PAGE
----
Have you ever stopped to think about where some of the most successful people started out their life? Sure, you have probably heard that Steve Jobs started Apple in his garage, but what about people you come into contact with that you don’t know well enough to know their life story? Are you looking at them and the success they’ve had in life and wishing it could be that easy for you?
I recently received a reminder that if you don’t know somebody, you don’t know where they’ve come from. Even if you think you know, they might not have told you the entire story.
The company I work for is serious about our mission and about improving the lives of others and before COVID hosted pretty consistent volunteer opportunities. I joined the company just a couple of months before COVID shutdown life as we knew it and work remotely from across the country so I didn’t get to participate in the volunteering they did. When COVID hit, I didn’t think about the lack of volunteering the company has done, at least in the traditional way you think about volunteering. As a company, we’ve worked with other large companies to give back to our target market, but that is not what I’m talking about today.
During one of our biweekly company-wide team meetings, the team brought up an opportunity to volunteer with a local organization that the company has supported through the years. This opportunity is to donate food or personal care items to a local non-profit for those in need. Us remote employees have the option of donating locally to participate or providing money (or not participating, but that’s not the option I chose). When one of our leaders started talking about how near and dear this is to his heart, he told a story I didn’t know. Now, the story is entirely his to share and I’m not going to go into detail, but the part that stood out to me the most was something that I related to.
As a child, he was able to eat because his family received food stamps. Me too. I cannot remember a time as a child that my parents didn’t buy food on their EBT card. It was shit food, but that’s another story for another time. This admission from one of our leaders who I haven’t gotten to know very well because of being remote and COVID, slapped me in the face as a reminder not to assume anything about anybody. This leader has been super successful from what I know of him. Like REALLY successful. But I never considered where he came from. What did he overcome to reach the level of success that he has?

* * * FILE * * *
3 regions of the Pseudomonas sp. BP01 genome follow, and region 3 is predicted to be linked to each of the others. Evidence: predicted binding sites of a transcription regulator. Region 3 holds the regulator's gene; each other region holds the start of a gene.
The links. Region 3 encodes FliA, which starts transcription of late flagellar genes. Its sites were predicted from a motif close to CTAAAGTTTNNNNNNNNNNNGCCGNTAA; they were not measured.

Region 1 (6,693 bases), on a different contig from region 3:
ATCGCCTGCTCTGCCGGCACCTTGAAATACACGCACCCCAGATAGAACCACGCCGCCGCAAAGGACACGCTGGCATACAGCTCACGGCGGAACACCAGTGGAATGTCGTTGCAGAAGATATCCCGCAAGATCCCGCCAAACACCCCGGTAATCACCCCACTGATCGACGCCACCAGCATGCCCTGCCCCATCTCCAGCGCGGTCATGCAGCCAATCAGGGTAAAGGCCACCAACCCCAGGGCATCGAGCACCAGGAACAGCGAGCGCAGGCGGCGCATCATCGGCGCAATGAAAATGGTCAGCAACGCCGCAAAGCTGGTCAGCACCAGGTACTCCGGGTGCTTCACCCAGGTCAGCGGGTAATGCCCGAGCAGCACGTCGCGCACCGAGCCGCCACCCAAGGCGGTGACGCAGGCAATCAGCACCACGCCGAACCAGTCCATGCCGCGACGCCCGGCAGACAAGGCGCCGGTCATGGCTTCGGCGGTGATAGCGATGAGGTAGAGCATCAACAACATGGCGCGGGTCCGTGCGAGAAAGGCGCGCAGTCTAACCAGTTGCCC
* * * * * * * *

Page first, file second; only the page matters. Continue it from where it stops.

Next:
When you look at these successful people that have started companies and sold them for millions or billions or who are models or Instagram influencers or whatever, do you ever consider what their story might be?
I haven’t. In fact, it feels like every time I hear a story like this or like Robert Herjavec’s story, my heart drops, I feel so much empathy for them and then I get inspired. If you don’t know who Robert Herjavec is, he is the founder and CEO of cybersecurity firm Herjavec Group and is one of the Shark’s on Shark Tank. Or there is Sarah Jessica Parker or Charlize Theron or Ursula Burns or Geisha Williams.
Remember that quote, “don’t judge a book by its cover”? Well, don’t judge any person that you see as successful before you learn their story. They might be living pretty damn cushy right now, but they might not have started that way. Not every successful person is born into a family with what seems like unlimited funds or perfect parents or even a roof over their head. If you find yourself thinking it was or is easy for somebody, do some research and don’t assume.
That vice president in your company that you think has it all or the CEO who works a shitload of hours and demands (rudely or not) dedication or the actress or influencer or whoever you are assuming had it easy to get where they are, they probably didn’t. I have learned in the past few years that there are more and more successful people who started out with rough childhoods that most of us don’t know about. It doesn’t matter what level of success you are thinking about. It could be the teacher down the road with a beautiful house or that person that drives a spiffy new car all of the time or the doctor at the local clinic.
As I sit here and meditate on the new fact I learned about this leader in my company, the more my empathic emotion wants to just hug him and tell him it’s okay. There are so many people who start life with little to no food, no shelter, abusive parents, being bullied, immigrating from a warzone or drug cartel area, or so much more. Let’s stop judging these books by their cover and start learning their stories. We might be surprised by the person behind the cover.
Remember my Imperfect Warriors, you already have what it takes, believe in yourself, and crush every failure on your way to your dreams. Let’s be imperfect together.